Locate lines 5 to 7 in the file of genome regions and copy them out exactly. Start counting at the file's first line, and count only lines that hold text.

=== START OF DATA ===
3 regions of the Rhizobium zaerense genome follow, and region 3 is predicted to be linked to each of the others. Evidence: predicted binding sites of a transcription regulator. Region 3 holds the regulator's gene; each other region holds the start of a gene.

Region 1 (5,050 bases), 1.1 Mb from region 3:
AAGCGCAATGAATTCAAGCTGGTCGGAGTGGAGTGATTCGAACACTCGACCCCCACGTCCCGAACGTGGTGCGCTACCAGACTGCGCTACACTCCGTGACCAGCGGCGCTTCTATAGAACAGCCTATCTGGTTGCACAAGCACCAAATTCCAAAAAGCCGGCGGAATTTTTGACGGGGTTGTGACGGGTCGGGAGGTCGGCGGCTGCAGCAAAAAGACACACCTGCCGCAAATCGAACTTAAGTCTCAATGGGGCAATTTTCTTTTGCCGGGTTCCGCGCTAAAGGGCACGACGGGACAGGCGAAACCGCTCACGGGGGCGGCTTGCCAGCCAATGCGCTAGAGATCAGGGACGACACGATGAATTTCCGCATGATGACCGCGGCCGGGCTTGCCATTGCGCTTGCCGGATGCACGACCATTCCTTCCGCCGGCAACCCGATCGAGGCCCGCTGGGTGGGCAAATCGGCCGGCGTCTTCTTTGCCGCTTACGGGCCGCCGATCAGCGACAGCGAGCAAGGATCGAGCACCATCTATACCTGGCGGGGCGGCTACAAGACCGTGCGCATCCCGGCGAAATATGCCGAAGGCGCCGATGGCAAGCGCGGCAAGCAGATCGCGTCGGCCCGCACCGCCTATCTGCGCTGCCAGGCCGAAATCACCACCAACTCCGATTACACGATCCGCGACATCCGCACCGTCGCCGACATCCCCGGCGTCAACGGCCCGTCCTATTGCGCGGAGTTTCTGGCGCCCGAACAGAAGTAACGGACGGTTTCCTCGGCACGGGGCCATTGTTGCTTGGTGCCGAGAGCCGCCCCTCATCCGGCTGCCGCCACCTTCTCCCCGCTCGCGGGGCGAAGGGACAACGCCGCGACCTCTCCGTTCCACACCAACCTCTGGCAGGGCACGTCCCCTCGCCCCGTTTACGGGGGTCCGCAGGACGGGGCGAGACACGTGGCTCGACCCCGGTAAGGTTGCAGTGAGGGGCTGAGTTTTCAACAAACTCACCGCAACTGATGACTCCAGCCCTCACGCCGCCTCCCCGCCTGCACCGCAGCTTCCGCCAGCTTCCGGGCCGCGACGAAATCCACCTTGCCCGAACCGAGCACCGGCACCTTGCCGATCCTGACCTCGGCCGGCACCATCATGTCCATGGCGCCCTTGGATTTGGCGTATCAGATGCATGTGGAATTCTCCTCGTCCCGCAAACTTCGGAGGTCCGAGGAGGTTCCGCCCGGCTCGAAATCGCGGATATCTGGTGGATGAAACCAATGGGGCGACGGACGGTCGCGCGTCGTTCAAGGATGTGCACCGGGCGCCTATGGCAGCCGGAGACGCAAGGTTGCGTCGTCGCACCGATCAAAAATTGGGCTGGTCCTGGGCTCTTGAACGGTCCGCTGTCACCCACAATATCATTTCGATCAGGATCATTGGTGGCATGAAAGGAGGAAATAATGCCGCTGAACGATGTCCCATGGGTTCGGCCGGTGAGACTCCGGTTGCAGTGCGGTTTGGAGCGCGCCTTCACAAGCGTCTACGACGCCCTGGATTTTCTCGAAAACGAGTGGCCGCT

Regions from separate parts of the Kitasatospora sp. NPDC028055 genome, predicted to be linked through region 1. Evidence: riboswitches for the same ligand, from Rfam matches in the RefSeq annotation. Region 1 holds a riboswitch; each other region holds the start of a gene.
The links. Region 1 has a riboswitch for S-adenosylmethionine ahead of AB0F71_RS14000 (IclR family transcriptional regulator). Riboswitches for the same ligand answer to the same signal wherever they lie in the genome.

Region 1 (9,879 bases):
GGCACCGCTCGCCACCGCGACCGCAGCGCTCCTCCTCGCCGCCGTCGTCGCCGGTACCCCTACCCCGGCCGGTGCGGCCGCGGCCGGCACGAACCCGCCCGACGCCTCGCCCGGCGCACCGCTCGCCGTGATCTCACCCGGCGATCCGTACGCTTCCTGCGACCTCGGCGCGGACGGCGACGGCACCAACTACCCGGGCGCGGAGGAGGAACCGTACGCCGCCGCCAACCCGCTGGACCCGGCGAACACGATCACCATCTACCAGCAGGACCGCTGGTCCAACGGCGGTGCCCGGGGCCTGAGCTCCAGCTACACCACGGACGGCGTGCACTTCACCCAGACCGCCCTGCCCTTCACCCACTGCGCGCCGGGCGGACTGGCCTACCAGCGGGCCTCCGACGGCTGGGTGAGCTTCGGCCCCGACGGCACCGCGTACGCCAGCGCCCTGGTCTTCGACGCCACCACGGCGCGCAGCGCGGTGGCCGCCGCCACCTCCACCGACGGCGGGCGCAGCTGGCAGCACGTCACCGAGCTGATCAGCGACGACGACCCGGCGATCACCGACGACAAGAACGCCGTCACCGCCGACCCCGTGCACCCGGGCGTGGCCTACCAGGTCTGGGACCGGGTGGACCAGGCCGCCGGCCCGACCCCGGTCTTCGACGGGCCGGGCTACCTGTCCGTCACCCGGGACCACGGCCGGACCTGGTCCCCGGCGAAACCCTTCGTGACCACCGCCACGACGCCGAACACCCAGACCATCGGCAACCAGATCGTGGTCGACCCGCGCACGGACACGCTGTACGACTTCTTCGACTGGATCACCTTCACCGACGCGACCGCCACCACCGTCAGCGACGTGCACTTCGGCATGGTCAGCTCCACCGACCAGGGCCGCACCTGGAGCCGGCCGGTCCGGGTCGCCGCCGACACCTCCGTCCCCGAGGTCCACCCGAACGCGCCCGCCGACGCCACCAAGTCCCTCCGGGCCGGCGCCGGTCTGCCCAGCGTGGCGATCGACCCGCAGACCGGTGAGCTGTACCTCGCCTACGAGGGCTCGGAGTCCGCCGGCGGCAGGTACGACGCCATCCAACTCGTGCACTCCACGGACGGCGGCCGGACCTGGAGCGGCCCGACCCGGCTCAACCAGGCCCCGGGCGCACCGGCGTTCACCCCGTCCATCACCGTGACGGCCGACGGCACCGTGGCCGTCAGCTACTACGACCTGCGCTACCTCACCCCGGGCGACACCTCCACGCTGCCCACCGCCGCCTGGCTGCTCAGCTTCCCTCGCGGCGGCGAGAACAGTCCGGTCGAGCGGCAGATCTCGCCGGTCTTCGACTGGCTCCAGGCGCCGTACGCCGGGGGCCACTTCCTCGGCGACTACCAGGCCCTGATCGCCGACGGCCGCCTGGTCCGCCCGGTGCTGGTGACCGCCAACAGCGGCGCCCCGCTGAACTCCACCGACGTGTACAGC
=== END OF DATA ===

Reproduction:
The links. Region 1 has a riboswitch for S-adenosylmethionine ahead of AB0F71_RS14000 (IclR family transcriptional regulator). Riboswitches for the same ligand answer to the same signal wherever they lie in the genome.

Region 1 (9,879 bases):
GGCACCGCTCGCCACCGCGACCGCAGCGCTCCTCCTCGCCGCCGTCGTCGCCGGTACCCCTACCCCGGCCGGTGCGGCCGCGGCCGGCACGAACCCGCCCGACGCCTCGCCCGGCGCACCGCTCGCCGTGATCTCACCCGGCGATCCGTACGCTTCCTGCGACCTCGGCGCGGACGGCGACGGCACCAACTACCCGGGCGCGGAGGAGGAACCGTACGCCGCCGCCAACCCGCTGGACCCGGCGAACACGATCACCATCTACCAGCAGGACCGCTGGTCCAACGGCGGTGCCCGGGGCCTGAGCTCCAGCTACACCACGGACGGCGTGCACTTCACCCAGACCGCCCTGCCCTTCACCCACTGCGCGCCGGGCGGACTGGCCTACCAGCGGGCCTCCGACGGCTGGGTGAGCTTCGGCCCCGACGGCACCGCGTACGCCAGCGCCCTGGTCTTCGACGCCACCACGGCGCGCAGCGCGGTGGCCGCCGCCACCTCCACCGACGGCGGGCGCAGCTGGCAGCACGTCACCGAGCTGATCAGCGACGACGACCCGGCGATCACCGACGACAAGAACGCCGTCACCGCCGACCCCGTGCACCCGGGCGTGGCCTACCAGGTCTGGGACCGGGTGGACCAGGCCGCCGGCCCGACCCCGGTCTTCGACGGGCCGGGCTACCTGTCCGTCACCCGGGACCACGGCCGGACCTGGTCCCCGGCGAAACCCTTCGTGACCACCGCCACGACGCCGAACACCCAGACCATCGGCAACCAGATCGTGGTCGACCCGCGCACGGACACGCTGTACGACTTCTTCGACTGGATCACCTTCACCGACGCGACCGCCACCACCGTCAGCGACGTGCACTTCGGCATGGTCAGCTCCACCGACCAGGGCCGCACCTGGAGCCGGCCGGTCCGGGTCGCCGCCGACACCTCCGTCCCCGAGGTCCACCCGAACGCGCCCGCCGACGCCACCAAGTCCCTCCGGGCCGGCGCCGGTCTGCCCAGCGTGGCGATCGACCCGCAGACCGGTGAGCTGTACCTCGCCTACGAGGGCTCGGAGTCCGCCGGCGGCAGGTACGACGCCATCCAACTCGTGCACTCCACGGACGGCGGCCGGACCTGGAGCGGCCCGACCCGGCTCAACCAGGCCCCGGGCGCACCGGCGTTCACCCCGTCCATCACCGTGACGGCCGACGGCACCGTGGCCGTCAGCTACTACGACCTGCGCTACCTCACCCCGGGCGACACCTCCACGCTGCCCACCGCCGCCTGGCTGCTCAGCTTCCCTCGCGGCGGCGAGAACAGTCCGGTCGAGCGGCAGATCTCGCCGGTCTTCGACTGGCTCCAGGCGCCGTACGCCGGGGGCCACTTCCTCGGCGACTACCAGGCCCTGATCGCCGACGGCCGCCTGGTCCGCCCGGTGCTGGTGACCGCCAACAGCGGCGCCCCGCTGAACTCCACCGACGTGTACAGC